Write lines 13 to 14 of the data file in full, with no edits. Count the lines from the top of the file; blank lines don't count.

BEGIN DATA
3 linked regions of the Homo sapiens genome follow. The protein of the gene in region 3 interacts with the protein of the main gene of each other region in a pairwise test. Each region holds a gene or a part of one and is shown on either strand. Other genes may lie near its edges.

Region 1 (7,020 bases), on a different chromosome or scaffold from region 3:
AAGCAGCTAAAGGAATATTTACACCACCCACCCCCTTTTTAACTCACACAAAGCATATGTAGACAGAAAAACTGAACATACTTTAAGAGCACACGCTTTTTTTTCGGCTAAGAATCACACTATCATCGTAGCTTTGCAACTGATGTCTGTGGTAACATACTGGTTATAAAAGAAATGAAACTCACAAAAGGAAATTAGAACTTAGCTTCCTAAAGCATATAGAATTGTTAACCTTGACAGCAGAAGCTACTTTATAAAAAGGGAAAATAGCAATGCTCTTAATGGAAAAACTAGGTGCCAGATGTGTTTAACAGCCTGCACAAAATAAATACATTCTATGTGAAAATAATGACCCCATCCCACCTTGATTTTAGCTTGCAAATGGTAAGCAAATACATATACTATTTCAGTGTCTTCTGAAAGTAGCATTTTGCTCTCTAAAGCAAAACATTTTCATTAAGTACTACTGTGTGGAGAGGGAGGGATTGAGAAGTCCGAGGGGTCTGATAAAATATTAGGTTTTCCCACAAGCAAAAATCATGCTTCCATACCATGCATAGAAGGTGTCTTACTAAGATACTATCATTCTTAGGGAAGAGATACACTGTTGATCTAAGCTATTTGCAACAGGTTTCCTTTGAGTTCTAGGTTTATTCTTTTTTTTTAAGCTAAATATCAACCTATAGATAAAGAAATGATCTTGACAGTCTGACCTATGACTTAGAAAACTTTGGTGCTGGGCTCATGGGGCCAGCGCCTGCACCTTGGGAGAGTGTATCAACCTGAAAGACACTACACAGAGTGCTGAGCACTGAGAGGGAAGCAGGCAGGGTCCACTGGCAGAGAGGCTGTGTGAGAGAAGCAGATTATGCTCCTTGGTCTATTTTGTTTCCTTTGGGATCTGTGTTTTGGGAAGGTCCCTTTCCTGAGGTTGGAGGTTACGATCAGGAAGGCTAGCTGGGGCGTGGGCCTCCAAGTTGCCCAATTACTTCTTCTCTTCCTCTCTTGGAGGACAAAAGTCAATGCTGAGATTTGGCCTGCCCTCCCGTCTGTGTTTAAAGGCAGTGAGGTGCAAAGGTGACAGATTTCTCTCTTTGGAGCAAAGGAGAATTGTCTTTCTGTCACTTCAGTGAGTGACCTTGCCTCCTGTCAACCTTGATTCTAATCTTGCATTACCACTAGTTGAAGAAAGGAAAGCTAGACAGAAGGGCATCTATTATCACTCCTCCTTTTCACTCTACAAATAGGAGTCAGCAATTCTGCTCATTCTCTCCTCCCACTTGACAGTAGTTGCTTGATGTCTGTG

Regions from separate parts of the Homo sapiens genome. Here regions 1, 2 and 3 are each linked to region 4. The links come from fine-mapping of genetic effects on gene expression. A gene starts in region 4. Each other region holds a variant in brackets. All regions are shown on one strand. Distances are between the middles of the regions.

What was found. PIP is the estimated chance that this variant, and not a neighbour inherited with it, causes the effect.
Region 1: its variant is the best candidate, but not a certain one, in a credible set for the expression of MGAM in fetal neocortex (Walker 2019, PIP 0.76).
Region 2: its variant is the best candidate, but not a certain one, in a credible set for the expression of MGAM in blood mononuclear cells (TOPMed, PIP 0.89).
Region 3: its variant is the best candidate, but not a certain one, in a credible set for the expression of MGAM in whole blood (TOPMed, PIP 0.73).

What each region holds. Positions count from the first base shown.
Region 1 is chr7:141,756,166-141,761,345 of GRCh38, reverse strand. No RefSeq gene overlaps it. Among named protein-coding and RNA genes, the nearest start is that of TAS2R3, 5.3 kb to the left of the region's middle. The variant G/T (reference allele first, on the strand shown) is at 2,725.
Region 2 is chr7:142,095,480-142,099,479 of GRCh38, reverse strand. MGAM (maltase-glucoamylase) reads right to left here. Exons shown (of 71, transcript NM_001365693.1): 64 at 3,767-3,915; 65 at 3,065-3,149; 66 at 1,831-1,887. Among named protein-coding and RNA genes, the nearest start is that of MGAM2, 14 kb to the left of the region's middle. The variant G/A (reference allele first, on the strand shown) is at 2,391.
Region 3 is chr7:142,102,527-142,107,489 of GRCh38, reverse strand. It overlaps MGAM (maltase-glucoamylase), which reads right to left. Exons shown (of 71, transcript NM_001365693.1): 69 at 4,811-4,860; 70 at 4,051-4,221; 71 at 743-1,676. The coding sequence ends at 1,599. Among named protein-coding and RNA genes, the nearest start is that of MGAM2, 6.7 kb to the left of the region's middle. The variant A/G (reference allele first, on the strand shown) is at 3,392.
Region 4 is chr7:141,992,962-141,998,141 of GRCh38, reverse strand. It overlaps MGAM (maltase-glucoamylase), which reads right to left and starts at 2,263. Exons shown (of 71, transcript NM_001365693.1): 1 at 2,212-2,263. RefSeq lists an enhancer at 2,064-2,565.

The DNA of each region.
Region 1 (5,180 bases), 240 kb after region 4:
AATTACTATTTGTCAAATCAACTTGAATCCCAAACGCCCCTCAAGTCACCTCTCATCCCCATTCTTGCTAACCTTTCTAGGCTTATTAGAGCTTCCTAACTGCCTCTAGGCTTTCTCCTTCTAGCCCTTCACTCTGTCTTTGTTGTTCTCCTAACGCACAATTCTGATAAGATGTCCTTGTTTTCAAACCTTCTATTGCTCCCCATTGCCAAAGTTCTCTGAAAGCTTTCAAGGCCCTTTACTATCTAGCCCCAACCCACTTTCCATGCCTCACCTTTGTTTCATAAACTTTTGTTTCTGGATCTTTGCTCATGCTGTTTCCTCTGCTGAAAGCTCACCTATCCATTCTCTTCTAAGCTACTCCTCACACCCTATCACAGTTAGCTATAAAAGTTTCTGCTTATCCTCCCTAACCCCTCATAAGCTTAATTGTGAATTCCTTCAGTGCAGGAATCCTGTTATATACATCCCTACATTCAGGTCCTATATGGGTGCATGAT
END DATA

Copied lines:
Region 4 is chr7:141,992,962-141,998,141 of GRCh38, reverse strand. It overlaps MGAM (maltase-glucoamylase), which reads right to left and starts at 2,263. Exons shown (of 71, transcript NM_001365693.1): 1 at 2,212-2,263. RefSeq lists an enhancer at 2,064-2,565.

The DNA of each region.